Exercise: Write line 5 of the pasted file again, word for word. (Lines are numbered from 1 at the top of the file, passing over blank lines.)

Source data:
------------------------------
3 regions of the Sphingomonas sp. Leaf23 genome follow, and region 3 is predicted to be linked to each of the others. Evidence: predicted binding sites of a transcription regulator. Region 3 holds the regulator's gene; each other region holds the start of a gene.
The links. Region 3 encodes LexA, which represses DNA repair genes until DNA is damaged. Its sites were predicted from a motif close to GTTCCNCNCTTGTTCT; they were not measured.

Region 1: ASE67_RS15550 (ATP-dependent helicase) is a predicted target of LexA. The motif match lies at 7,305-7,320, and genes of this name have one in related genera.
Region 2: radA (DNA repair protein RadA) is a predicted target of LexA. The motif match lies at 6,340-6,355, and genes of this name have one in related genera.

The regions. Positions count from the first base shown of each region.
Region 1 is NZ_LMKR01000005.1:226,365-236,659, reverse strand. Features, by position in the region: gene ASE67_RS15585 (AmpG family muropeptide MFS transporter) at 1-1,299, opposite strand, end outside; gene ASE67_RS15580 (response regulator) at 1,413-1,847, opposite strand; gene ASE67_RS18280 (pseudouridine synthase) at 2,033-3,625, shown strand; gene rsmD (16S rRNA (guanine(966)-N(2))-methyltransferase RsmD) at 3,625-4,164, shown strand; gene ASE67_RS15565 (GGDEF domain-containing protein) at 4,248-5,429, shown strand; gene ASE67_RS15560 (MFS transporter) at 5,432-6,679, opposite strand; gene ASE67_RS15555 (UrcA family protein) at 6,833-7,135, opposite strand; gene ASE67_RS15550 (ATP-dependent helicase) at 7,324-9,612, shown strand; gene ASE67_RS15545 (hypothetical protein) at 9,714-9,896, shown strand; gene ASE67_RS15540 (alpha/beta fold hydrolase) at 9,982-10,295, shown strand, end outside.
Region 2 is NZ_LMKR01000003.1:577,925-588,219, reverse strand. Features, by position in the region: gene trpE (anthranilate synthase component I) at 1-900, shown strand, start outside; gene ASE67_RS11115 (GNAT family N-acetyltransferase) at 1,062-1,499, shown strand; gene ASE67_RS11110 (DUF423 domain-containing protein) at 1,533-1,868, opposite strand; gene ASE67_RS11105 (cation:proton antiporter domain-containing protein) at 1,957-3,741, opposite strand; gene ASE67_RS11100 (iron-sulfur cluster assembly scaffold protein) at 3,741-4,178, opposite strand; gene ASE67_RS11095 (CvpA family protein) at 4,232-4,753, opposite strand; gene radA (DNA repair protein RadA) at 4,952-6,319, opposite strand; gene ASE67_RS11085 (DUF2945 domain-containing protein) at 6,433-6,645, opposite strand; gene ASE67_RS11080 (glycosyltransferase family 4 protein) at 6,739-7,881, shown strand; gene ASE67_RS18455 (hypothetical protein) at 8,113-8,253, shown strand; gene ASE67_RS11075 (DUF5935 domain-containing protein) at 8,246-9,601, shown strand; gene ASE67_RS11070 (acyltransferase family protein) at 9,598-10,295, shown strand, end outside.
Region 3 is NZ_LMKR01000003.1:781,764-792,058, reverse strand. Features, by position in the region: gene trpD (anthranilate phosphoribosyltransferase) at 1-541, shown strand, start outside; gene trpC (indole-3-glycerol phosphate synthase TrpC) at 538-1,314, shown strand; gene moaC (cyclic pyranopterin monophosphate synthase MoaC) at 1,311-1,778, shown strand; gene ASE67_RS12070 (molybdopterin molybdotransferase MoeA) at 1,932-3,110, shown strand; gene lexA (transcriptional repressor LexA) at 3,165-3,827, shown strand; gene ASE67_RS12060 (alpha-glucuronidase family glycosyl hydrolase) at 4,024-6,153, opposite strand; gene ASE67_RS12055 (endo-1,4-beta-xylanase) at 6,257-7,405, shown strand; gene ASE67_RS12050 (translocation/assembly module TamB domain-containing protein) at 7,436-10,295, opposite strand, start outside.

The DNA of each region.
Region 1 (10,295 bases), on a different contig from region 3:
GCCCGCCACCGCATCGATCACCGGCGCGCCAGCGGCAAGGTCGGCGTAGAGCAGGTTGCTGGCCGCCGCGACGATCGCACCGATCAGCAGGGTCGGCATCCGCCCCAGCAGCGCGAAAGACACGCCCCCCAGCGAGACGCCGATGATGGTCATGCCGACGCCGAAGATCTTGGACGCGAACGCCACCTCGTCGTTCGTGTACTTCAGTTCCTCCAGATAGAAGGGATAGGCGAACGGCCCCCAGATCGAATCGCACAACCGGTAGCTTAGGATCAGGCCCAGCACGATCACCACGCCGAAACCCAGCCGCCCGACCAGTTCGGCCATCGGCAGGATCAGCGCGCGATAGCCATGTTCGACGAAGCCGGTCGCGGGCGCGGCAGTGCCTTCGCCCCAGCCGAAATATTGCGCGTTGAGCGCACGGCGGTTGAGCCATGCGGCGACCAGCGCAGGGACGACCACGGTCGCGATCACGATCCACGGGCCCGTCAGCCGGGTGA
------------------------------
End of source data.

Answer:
The regions. Positions count from the first base shown of each region.